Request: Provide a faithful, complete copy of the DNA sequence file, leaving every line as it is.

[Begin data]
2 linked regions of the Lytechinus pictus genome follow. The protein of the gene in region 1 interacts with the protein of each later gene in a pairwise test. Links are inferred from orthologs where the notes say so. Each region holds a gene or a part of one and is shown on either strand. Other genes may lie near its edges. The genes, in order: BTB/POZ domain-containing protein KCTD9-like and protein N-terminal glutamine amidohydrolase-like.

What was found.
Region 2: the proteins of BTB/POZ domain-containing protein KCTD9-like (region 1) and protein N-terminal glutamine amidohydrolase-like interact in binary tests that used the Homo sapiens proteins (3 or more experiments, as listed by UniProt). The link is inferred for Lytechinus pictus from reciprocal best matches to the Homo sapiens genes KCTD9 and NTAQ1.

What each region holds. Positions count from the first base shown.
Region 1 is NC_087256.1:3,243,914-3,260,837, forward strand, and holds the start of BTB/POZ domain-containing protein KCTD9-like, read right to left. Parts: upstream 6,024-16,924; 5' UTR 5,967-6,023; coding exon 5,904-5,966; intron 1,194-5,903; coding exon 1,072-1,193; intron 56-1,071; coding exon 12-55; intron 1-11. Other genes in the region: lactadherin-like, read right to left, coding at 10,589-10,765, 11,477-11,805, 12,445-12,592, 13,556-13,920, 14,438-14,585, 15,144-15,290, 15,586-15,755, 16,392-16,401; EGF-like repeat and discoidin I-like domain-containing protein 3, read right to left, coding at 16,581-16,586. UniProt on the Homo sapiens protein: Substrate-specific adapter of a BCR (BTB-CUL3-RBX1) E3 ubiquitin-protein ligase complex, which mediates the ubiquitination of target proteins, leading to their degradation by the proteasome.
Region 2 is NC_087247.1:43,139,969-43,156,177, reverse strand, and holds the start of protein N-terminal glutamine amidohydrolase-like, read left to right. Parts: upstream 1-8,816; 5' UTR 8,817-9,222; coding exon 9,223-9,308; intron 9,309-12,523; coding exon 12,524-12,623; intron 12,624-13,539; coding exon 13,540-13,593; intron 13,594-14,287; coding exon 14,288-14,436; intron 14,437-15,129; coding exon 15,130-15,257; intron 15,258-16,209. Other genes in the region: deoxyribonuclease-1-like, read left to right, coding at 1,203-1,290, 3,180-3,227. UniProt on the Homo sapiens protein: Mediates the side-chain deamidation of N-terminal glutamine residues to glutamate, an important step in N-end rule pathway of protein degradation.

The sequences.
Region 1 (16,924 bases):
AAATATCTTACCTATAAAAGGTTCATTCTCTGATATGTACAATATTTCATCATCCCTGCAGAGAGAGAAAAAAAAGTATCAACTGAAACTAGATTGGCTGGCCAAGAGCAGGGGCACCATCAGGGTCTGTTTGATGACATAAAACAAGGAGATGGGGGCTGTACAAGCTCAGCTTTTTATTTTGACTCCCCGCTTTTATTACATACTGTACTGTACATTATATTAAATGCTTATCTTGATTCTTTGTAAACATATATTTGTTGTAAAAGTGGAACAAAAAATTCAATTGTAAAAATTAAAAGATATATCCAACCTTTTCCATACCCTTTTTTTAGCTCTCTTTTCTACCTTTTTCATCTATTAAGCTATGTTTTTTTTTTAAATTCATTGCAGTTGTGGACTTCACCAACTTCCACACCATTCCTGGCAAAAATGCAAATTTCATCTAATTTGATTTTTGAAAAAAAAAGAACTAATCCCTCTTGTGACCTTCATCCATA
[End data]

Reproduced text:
2 linked regions of the Lytechinus pictus genome follow. The protein of the gene in region 1 interacts with the protein of each later gene in a pairwise test. Links are inferred from orthologs where the notes say so. Each region holds a gene or a part of one and is shown on either strand. Other genes may lie near its edges. The genes, in order: BTB/POZ domain-containing protein KCTD9-like and protein N-terminal glutamine amidohydrolase-like.

What was found.
Region 2: the proteins of BTB/POZ domain-containing protein KCTD9-like (region 1) and protein N-terminal glutamine amidohydrolase-like interact in binary tests that used the Homo sapiens proteins (3 or more experiments, as listed by UniProt). The link is inferred for Lytechinus pictus from reciprocal best matches to the Homo sapiens genes KCTD9 and NTAQ1.

What each region holds. Positions count from the first base shown.
Region 1 is NC_087256.1:3,243,914-3,260,837, forward strand, and holds the start of BTB/POZ domain-containing protein KCTD9-like, read right to left. Parts: upstream 6,024-16,924; 5' UTR 5,967-6,023; coding exon 5,904-5,966; intron 1,194-5,903; coding exon 1,072-1,193; intron 56-1,071; coding exon 12-55; intron 1-11. Other genes in the region: lactadherin-like, read right to left, coding at 10,589-10,765, 11,477-11,805, 12,445-12,592, 13,556-13,920, 14,438-14,585, 15,144-15,290, 15,586-15,755, 16,392-16,401; EGF-like repeat and discoidin I-like domain-containing protein 3, read right to left, coding at 16,581-16,586. UniProt on the Homo sapiens protein: Substrate-specific adapter of a BCR (BTB-CUL3-RBX1) E3 ubiquitin-protein ligase complex, which mediates the ubiquitination of target proteins, leading to their degradation by the proteasome.
Region 2 is NC_087247.1:43,139,969-43,156,177, reverse strand, and holds the start of protein N-terminal glutamine amidohydrolase-like, read left to right. Parts: upstream 1-8,816; 5' UTR 8,817-9,222; coding exon 9,223-9,308; intron 9,309-12,523; coding exon 12,524-12,623; intron 12,624-13,539; coding exon 13,540-13,593; intron 13,594-14,287; coding exon 14,288-14,436; intron 14,437-15,129; coding exon 15,130-15,257; intron 15,258-16,209. Other genes in the region: deoxyribonuclease-1-like, read left to right, coding at 1,203-1,290, 3,180-3,227. UniProt on the Homo sapiens protein: Mediates the side-chain deamidation of N-terminal glutamine residues to glutamate, an important step in N-end rule pathway of protein degradation.

The sequences.
Region 1 (16,924 bases):
AAATATCTTACCTATAAAAGGTTCATTCTCTGATATGTACAATATTTCATCATCCCTGCAGAGAGAGAAAAAAAAGTATCAACTGAAACTAGATTGGCTGGCCAAGAGCAGGGGCACCATCAGGGTCTGTTTGATGACATAAAACAAGGAGATGGGGGCTGTACAAGCTCAGCTTTTTATTTTGACTCCCCGCTTTTATTACATACTGTACTGTACATTATATTAAATGCTTATCTTGATTCTTTGTAAACATATATTTGTTGTAAAAGTGGAACAAAAAATTCAATTGTAAAAATTAAAAGATATATCCAACCTTTTCCATACCCTTTTTTTAGCTCTCTTTTCTACCTTTTTCATCTATTAAGCTATGTTTTTTTTTTAAATTCATTGCAGTTGTGGACTTCACCAACTTCCACACCATTCCTGGCAAAAATGCAAATTTCATCTAATTTGATTTTTGAAAAAAAAAGAACTAATCCCTCTTGTGACCTTCATCCATA